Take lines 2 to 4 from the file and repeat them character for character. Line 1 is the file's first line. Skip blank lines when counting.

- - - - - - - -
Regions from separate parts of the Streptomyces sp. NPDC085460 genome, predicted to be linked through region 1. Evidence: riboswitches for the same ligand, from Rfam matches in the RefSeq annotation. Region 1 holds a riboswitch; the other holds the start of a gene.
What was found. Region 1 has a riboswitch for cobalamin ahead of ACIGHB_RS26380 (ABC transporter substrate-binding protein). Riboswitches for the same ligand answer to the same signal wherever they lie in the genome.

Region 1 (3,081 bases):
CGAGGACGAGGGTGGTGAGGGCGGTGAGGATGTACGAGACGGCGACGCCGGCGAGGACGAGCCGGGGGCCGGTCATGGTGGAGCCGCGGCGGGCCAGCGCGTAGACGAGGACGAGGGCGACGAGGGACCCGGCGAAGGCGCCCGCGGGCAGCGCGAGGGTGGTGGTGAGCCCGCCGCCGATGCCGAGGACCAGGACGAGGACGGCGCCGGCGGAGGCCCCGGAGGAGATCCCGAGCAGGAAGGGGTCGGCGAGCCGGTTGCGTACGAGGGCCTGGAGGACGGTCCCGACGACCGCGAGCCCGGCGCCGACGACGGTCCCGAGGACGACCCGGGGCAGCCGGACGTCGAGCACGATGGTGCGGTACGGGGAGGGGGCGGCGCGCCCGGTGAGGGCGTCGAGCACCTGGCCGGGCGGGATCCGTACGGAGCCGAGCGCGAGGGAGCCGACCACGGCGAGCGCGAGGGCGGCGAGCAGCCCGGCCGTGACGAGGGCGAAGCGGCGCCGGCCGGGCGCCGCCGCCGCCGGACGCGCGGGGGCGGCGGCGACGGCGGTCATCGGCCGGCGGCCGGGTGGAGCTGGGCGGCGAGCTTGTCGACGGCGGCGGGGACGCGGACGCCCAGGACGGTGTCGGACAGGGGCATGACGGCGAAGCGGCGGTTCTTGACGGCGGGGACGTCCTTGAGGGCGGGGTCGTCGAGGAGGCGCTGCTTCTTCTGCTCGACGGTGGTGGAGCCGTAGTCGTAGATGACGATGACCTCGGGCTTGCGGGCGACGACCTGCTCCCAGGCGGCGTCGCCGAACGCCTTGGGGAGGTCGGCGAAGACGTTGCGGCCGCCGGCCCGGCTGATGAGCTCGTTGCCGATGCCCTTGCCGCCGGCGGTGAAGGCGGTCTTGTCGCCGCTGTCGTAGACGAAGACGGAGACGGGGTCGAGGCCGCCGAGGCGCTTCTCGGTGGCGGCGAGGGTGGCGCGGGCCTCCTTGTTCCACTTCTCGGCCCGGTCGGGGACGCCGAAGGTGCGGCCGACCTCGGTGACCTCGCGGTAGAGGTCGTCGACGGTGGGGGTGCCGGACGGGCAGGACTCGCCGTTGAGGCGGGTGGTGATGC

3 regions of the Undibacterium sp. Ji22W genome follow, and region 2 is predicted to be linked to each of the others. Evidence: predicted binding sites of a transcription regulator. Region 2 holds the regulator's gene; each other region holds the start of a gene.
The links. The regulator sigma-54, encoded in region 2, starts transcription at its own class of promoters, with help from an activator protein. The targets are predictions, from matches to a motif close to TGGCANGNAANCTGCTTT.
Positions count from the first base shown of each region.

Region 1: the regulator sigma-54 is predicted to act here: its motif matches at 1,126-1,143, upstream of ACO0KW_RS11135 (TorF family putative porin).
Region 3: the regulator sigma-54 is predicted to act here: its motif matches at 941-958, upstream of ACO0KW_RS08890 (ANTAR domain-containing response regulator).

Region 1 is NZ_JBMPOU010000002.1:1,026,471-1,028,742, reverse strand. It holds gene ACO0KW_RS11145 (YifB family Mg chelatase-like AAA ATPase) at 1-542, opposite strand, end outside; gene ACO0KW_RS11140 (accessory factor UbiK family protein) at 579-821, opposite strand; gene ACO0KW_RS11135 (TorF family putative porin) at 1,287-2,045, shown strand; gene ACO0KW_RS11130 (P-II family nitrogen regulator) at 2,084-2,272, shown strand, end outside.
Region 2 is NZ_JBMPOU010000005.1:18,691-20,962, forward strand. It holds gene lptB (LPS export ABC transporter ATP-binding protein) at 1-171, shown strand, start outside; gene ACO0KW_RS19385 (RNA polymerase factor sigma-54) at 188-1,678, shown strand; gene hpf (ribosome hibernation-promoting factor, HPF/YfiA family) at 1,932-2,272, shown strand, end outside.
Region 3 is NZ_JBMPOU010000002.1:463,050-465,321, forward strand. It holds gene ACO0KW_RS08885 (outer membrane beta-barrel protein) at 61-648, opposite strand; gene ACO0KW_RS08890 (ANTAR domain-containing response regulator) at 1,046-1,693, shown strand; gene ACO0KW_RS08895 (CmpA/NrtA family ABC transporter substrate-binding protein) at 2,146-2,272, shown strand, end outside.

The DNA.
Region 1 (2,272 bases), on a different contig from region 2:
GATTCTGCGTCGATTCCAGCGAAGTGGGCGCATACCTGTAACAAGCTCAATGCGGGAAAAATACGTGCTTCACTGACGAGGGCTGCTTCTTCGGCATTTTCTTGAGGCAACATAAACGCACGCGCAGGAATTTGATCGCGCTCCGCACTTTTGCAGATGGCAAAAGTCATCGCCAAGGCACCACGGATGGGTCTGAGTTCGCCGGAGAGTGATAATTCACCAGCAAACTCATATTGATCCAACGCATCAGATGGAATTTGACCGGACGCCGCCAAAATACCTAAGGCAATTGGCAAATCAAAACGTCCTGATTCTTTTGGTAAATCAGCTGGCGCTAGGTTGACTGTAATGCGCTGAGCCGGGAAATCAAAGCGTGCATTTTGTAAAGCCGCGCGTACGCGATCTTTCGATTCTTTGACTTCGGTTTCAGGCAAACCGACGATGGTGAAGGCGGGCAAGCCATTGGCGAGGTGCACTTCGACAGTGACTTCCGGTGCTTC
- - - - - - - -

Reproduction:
What was found. Region 1 has a riboswitch for cobalamin ahead of ACIGHB_RS26380 (ABC transporter substrate-binding protein). Riboswitches for the same ligand answer to the same signal wherever they lie in the genome.

Region 1 (3,081 bases):
CGAGGACGAGGGTGGTGAGGGCGGTGAGGATGTACGAGACGGCGACGCCGGCGAGGACGAGCCGGGGGCCGGTCATGGTGGAGCCGCGGCGGGCCAGCGCGTAGACGAGGACGAGGGCGACGAGGGACCCGGCGAAGGCGCCCGCGGGCAGCGCGAGGGTGGTGGTGAGCCCGCCGCCGATGCCGAGGACCAGGACGAGGACGGCGCCGGCGGAGGCCCCGGAGGAGATCCCGAGCAGGAAGGGGTCGGCGAGCCGGTTGCGTACGAGGGCCTGGAGGACGGTCCCGACGACCGCGAGCCCGGCGCCGACGACGGTCCCGAGGACGACCCGGGGCAGCCGGACGTCGAGCACGATGGTGCGGTACGGGGAGGGGGCGGCGCGCCCGGTGAGGGCGTCGAGCACCTGGCCGGGCGGGATCCGTACGGAGCCGAGCGCGAGGGAGCCGACCACGGCGAGCGCGAGGGCGGCGAGCAGCCCGGCCGTGACGAGGGCGAAGCGGCGCCGGCCGGGCGCCGCCGCCGCCGGACGCGCGGGGGCGGCGGCGACGGCGGTCATCGGCCGGCGGCCGGGTGGAGCTGGGCGGCGAGCTTGTCGACGGCGGCGGGGACGCGGACGCCCAGGACGGTGTCGGACAGGGGCATGACGGCGAAGCGGCGGTTCTTGACGGCGGGGACGTCCTTGAGGGCGGGGTCGTCGAGGAGGCGCTGCTTCTTCTGCTCGACGGTGGTGGAGCCGTAGTCGTAGATGACGATGACCTCGGGCTTGCGGGCGACGACCTGCTCCCAGGCGGCGTCGCCGAACGCCTTGGGGAGGTCGGCGAAGACGTTGCGGCCGCCGGCCCGGCTGATGAGCTCGTTGCCGATGCCCTTGCCGCCGGCGGTGAAGGCGGTCTTGTCGCCGCTGTCGTAGACGAAGACGGAGACGGGGTCGAGGCCGCCGAGGCGCTTCTCGGTGGCGGCGAGGGTGGCGCGGGCCTCCTTGTTCCACTTCTCGGCCCGGTCGGGGACGCCGAAGGTGCGGCCGACCTCGGTGACCTCGCGGTAGAGGTCGTCGACGGTGGGGGTGCCGGACGGGCAGGACTCGCCGTTGAGGCGGGTGGTGATGC